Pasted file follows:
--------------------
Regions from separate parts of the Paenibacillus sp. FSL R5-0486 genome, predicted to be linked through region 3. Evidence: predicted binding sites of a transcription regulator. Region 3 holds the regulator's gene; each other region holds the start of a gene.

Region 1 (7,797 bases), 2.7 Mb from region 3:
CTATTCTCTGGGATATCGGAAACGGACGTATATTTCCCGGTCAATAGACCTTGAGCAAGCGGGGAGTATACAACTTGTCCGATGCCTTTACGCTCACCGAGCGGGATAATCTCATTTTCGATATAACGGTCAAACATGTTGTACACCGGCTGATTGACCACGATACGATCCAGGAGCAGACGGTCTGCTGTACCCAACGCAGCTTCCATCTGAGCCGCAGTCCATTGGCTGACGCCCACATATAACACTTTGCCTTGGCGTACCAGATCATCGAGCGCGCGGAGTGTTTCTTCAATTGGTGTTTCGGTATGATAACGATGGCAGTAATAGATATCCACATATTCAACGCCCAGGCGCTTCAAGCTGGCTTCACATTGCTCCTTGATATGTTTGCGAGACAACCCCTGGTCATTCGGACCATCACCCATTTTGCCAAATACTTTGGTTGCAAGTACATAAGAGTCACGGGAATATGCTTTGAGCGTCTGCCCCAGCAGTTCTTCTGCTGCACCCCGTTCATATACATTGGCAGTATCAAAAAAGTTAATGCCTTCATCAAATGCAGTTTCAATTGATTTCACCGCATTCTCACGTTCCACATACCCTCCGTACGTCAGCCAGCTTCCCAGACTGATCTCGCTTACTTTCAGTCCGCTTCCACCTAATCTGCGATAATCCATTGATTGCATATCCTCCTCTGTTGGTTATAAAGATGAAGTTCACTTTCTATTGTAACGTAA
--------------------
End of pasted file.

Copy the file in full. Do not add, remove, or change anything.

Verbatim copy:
Regions from separate parts of the Paenibacillus sp. FSL R5-0486 genome, predicted to be linked through region 3. Evidence: predicted binding sites of a transcription regulator. Region 3 holds the regulator's gene; each other region holds the start of a gene.

Region 1 (7,797 bases), 2.7 Mb from region 3:
CTATTCTCTGGGATATCGGAAACGGACGTATATTTCCCGGTCAATAGACCTTGAGCAAGCGGGGAGTATACAACTTGTCCGATGCCTTTACGCTCACCGAGCGGGATAATCTCATTTTCGATATAACGGTCAAACATGTTGTACACCGGCTGATTGACCACGATACGATCCAGGAGCAGACGGTCTGCTGTACCCAACGCAGCTTCCATCTGAGCCGCAGTCCATTGGCTGACGCCCACATATAACACTTTGCCTTGGCGTACCAGATCATCGAGCGCGCGGAGTGTTTCTTCAATTGGTGTTTCGGTATGATAACGATGGCAGTAATAGATATCCACATATTCAACGCCCAGGCGCTTCAAGCTGGCTTCACATTGCTCCTTGATATGTTTGCGAGACAACCCCTGGTCATTCGGACCATCACCCATTTTGCCAAATACTTTGGTTGCAAGTACATAAGAGTCACGGGAATATGCTTTGAGCGTCTGCCCCAGCAGTTCTTCTGCTGCACCCCGTTCATATACATTGGCAGTATCAAAAAAGTTAATGCCTTCATCAAATGCAGTTTCAATTGATTTCACCGCATTCTCACGTTCCACATACCCTCCGTACGTCAGCCAGCTTCCCAGACTGATCTCGCTTACTTTCAGTCCGCTTCCACCTAATCTGCGATAATCCATTGATTGCATATCCTCCTCTGTTGGTTATAAAGATGAAGTTCACTTTCTATTGTAACGTAA